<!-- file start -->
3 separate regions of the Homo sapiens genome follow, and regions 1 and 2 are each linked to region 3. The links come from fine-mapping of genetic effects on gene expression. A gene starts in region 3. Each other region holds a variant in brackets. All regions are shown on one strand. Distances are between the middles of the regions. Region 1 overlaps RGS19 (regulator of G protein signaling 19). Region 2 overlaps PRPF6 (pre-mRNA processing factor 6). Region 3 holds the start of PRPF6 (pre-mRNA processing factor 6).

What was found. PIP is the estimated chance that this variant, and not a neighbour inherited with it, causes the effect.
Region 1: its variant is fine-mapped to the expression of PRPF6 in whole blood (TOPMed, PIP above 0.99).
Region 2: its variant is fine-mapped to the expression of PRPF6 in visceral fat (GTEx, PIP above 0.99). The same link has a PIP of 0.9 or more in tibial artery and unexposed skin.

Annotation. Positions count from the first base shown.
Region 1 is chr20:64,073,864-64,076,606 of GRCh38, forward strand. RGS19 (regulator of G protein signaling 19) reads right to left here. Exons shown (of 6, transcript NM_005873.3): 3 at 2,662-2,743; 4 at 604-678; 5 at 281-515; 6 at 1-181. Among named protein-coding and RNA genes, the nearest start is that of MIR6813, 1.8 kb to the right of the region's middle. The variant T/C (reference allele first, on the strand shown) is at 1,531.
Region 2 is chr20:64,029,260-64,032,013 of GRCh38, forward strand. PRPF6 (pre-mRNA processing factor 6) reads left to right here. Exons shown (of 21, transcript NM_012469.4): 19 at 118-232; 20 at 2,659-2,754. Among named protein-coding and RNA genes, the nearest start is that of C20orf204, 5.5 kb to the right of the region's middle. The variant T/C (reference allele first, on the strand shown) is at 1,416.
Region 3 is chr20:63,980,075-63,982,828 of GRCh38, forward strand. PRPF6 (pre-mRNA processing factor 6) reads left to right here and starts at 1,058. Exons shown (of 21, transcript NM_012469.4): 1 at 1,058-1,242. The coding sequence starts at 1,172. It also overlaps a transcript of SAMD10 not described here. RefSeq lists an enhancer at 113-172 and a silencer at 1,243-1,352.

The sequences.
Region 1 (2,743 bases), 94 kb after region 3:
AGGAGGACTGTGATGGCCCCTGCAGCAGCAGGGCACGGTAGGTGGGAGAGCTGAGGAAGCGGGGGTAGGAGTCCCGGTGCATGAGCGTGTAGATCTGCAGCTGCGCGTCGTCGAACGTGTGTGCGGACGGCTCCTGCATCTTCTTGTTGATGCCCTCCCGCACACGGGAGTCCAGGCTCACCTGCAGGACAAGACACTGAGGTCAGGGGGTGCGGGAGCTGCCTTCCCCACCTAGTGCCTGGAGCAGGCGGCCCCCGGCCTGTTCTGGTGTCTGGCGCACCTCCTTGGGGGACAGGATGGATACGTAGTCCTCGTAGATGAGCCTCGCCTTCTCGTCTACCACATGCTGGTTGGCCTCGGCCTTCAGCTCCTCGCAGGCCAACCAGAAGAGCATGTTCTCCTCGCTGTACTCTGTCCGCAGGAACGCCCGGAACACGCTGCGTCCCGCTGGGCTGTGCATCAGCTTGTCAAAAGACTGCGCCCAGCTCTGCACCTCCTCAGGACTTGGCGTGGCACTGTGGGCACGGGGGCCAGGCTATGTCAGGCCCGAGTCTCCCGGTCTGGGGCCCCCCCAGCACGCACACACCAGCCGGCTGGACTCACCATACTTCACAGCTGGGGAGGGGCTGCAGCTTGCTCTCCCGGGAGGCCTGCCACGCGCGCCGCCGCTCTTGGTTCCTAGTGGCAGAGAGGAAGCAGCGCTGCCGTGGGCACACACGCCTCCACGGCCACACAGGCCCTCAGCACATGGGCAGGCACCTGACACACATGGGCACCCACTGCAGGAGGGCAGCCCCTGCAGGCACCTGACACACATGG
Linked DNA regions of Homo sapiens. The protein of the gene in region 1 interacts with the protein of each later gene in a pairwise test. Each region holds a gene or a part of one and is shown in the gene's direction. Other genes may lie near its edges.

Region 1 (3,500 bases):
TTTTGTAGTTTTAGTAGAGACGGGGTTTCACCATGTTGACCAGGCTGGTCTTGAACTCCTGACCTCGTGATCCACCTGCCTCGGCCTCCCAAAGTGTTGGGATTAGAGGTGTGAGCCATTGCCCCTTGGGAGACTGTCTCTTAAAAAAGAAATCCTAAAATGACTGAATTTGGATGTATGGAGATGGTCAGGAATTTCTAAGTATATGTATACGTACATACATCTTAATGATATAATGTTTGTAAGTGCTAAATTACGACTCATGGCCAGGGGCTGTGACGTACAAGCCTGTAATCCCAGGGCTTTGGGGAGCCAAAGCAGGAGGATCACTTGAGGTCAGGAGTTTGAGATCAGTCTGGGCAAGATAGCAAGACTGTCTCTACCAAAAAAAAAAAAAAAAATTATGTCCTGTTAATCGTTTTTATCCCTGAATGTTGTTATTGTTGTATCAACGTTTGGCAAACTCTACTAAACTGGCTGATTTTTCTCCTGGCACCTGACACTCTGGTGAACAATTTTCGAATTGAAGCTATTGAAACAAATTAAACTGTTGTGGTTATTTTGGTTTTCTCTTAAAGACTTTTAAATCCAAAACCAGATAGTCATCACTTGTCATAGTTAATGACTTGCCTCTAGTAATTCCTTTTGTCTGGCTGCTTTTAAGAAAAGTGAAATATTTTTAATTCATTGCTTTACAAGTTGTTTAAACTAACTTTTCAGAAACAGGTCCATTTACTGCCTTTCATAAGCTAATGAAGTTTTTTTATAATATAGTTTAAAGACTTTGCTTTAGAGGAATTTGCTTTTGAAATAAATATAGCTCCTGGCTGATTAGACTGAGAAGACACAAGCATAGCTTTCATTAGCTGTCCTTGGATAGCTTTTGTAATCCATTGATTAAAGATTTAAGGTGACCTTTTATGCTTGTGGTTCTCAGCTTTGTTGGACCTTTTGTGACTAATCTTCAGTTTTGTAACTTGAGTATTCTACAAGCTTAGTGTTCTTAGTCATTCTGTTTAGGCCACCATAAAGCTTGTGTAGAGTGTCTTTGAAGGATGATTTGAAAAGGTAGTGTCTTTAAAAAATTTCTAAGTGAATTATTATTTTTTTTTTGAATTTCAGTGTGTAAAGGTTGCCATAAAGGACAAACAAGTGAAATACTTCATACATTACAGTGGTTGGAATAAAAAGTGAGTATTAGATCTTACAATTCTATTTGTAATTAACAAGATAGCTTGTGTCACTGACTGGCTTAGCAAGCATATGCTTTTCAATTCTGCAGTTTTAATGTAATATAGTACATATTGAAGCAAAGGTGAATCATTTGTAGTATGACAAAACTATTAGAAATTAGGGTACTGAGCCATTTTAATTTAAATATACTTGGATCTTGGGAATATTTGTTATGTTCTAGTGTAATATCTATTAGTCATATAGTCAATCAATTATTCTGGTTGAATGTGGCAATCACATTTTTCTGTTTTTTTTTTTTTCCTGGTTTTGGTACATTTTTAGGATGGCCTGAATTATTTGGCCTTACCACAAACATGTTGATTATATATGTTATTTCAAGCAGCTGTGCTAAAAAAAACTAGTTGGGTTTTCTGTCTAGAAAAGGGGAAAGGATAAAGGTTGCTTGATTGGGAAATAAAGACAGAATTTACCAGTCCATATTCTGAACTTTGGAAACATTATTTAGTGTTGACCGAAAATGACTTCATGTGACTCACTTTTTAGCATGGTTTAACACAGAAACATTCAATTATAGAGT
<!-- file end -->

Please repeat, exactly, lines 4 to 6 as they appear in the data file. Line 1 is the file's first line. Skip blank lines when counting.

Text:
Region 2: its variant is fine-mapped to the expression of PRPF6 in visceral fat (GTEx, PIP above 0.99). The same link has a PIP of 0.9 or more in tibial artery and unexposed skin.

Annotation. Positions count from the first base shown.
Region 1 is chr20:64,073,864-64,076,606 of GRCh38, forward strand. RGS19 (regulator of G protein signaling 19) reads right to left here. Exons shown (of 6, transcript NM_005873.3): 3 at 2,662-2,743; 4 at 604-678; 5 at 281-515; 6 at 1-181. Among named protein-coding and RNA genes, the nearest start is that of MIR6813, 1.8 kb to the right of the region's middle. The variant T/C (reference allele first, on the strand shown) is at 1,531.